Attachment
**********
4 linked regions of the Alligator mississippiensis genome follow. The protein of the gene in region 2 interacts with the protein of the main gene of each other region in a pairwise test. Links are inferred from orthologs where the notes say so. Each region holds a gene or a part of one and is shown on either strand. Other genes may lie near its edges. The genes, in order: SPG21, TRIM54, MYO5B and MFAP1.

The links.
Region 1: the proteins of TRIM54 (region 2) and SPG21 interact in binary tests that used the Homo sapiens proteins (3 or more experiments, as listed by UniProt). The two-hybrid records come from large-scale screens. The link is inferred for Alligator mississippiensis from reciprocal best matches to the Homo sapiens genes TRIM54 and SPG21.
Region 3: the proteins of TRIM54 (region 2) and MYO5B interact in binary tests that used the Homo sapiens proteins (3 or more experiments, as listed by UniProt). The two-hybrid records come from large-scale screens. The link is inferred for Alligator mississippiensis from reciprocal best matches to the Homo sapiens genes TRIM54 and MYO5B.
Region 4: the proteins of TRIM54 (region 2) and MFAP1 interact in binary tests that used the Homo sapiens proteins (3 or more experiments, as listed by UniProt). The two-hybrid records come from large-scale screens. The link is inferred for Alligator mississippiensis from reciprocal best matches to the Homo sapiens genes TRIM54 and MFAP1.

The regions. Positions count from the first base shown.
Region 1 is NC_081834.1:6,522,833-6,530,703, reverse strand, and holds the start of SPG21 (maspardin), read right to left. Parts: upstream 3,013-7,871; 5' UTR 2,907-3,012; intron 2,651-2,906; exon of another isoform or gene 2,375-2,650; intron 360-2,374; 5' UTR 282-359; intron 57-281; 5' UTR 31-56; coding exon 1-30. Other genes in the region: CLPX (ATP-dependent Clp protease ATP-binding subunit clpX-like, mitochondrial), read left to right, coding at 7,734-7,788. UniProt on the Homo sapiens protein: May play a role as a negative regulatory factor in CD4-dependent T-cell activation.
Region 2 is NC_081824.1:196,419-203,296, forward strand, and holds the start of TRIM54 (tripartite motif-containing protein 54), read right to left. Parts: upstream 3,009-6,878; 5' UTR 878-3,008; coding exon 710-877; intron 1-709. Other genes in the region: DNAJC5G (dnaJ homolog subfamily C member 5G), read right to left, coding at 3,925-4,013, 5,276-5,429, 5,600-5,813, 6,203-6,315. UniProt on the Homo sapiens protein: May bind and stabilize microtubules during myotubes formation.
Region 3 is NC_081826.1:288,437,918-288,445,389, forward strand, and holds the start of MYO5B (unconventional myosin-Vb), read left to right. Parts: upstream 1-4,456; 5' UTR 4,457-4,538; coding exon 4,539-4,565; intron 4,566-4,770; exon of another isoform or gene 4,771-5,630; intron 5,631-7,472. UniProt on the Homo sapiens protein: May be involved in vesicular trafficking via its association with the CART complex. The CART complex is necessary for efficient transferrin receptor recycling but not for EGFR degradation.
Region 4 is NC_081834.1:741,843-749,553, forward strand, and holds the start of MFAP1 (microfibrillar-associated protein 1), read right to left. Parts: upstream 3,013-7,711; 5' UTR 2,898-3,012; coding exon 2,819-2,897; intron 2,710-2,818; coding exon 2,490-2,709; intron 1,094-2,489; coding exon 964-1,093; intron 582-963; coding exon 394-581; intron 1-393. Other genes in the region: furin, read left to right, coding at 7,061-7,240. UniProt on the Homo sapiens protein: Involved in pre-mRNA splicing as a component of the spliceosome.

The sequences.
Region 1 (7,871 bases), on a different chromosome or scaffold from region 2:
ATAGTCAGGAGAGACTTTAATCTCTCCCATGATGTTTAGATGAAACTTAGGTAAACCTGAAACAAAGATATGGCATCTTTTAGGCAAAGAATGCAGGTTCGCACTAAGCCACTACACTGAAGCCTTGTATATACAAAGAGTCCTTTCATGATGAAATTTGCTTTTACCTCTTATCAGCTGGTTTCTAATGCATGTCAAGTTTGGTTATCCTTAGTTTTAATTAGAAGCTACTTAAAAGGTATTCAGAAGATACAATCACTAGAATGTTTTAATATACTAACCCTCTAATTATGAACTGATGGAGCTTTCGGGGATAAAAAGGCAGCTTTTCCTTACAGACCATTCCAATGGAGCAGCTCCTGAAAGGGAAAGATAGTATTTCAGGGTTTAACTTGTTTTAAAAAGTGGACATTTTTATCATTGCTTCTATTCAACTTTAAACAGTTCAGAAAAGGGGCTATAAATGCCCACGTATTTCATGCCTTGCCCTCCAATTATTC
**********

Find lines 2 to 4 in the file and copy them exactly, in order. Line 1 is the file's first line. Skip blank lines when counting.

The links.
Region 1: the proteins of TRIM54 (region 2) and SPG21 interact in binary tests that used the Homo sapiens proteins (3 or more experiments, as listed by UniProt). The two-hybrid records come from large-scale screens. The link is inferred for Alligator mississippiensis from reciprocal best matches to the Homo sapiens genes TRIM54 and SPG21.
Region 3: the proteins of TRIM54 (region 2) and MYO5B interact in binary tests that used the Homo sapiens proteins (3 or more experiments, as listed by UniProt). The two-hybrid records come from large-scale screens. The link is inferred for Alligator mississippiensis from reciprocal best matches to the Homo sapiens genes TRIM54 and MYO5B.